Elicitation proper will use a variety of techniques such as interviews and workshops where stories, scenarios, requirements and possibly ideas for solutions can be discovered.
Requirements Analysis, is the process of examining the elicited requirements for correctness, relevance, ambiguity, conflict, testability, feasibility, and so on. Traditionally this has been a major aspect of requirements engineering.
These factors are still important in lightweight agile approaches where teams will seek to resolve issues with continual face to face meetings and workshops involving the whole team.
In all situations, I recommend taking an approach that encourages openness and high visibility.
Another aspect of our approach is to ensure that, where relevant, the architectural view is explored during requirements elicitation and analysis.
Decisions regarding the organisation of development teams and the interfaces between them should consider possible technical dependencies created by non-functional requirements as well as the more obvious connections based on functional dependencies.
Modelling can be informal as well as formal.
Models can lead to the development of scenarios, simulations and prototypes to aid both elicitation and analysis.
There are also tools such as iRise that support making the user experience visible.
Step 6 – Requirements Validation
It is critical that prior to handing over the baselined requirements to design and development, you ensure that all the stakeholders understand and agree with what the requirements are saying. To this end we need an effective validation process.
Validation tries to ensure that all business stakeholders agree that the requirements will lead to the resolution of their problem(s).
When using an agile approach you will also need effective techniques to ensure that stakeholders understanding and agree with what is being proposed.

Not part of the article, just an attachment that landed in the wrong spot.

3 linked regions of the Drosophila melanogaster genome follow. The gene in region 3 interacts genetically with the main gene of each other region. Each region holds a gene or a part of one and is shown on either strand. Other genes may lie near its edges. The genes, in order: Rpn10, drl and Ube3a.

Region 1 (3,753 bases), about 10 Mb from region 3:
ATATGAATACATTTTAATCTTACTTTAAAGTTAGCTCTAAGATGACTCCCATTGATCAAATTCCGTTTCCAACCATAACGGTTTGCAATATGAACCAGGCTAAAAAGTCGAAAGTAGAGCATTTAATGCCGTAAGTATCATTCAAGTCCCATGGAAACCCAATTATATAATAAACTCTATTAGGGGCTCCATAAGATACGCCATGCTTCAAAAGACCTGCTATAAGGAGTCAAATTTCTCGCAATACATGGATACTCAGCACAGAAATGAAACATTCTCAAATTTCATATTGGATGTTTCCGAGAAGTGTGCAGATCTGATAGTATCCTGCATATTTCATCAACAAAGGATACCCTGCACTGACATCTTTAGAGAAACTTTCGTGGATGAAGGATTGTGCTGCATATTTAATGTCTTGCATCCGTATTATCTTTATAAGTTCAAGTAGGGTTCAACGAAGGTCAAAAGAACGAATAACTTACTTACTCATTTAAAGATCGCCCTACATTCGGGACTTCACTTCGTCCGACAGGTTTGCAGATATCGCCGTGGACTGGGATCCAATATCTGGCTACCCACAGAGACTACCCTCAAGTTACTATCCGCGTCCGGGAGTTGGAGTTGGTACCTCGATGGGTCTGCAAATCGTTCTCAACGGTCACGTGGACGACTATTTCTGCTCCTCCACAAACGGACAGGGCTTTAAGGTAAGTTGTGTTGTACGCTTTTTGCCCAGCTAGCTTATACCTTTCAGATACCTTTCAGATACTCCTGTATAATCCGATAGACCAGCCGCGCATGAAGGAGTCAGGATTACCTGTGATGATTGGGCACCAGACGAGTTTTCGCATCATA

In theory, this should happen more easily because of the openness and inclusiveness of the approach. The challenges that can sometimes arise when working with human beings should, however, never be under estimated. This is where the business analyst’s tool kit of ‘people skills’ is invaluable.
Step 7 – Requirements Verification
There is a clear link between requirements and acceptance testing – verification.
Ensure that your requirements procedures are integrated with your verification or testing procedures from the outset, encouraging the testers to assist in the process of requirements analysis and specification. Often, the least effective person to review something is the person who created it.
Testers have a vested interest in thoroughly reviewing requirements and ensuring that they are testable.
Remember that if a requirement cannot be tested, then it’s not a requirement.
One approach associated with certain forms of agile is Test Driven Development (TDD).
Step 8 – Benefits Realisation
The benefits should have been described in the business case.
Although identification of benefits is a fairly common practice these days, it can be rare for any to check to see if the benefits were actually achieved; this is ‘benefits realisation’.
The business case should define when benefits can be expected to be realised. The process of managing benefits realisation should begin at this point.
One advantage of agile approaches that offer frequent delivery of products is that quantification of benefits and business value is easier for short term gains than when trying to predict what might happen years into the future.
For building financial cases, it is usually imperative to involve stakeholders from the Finance Department.
See details of Capiro’s requirements consultancy services.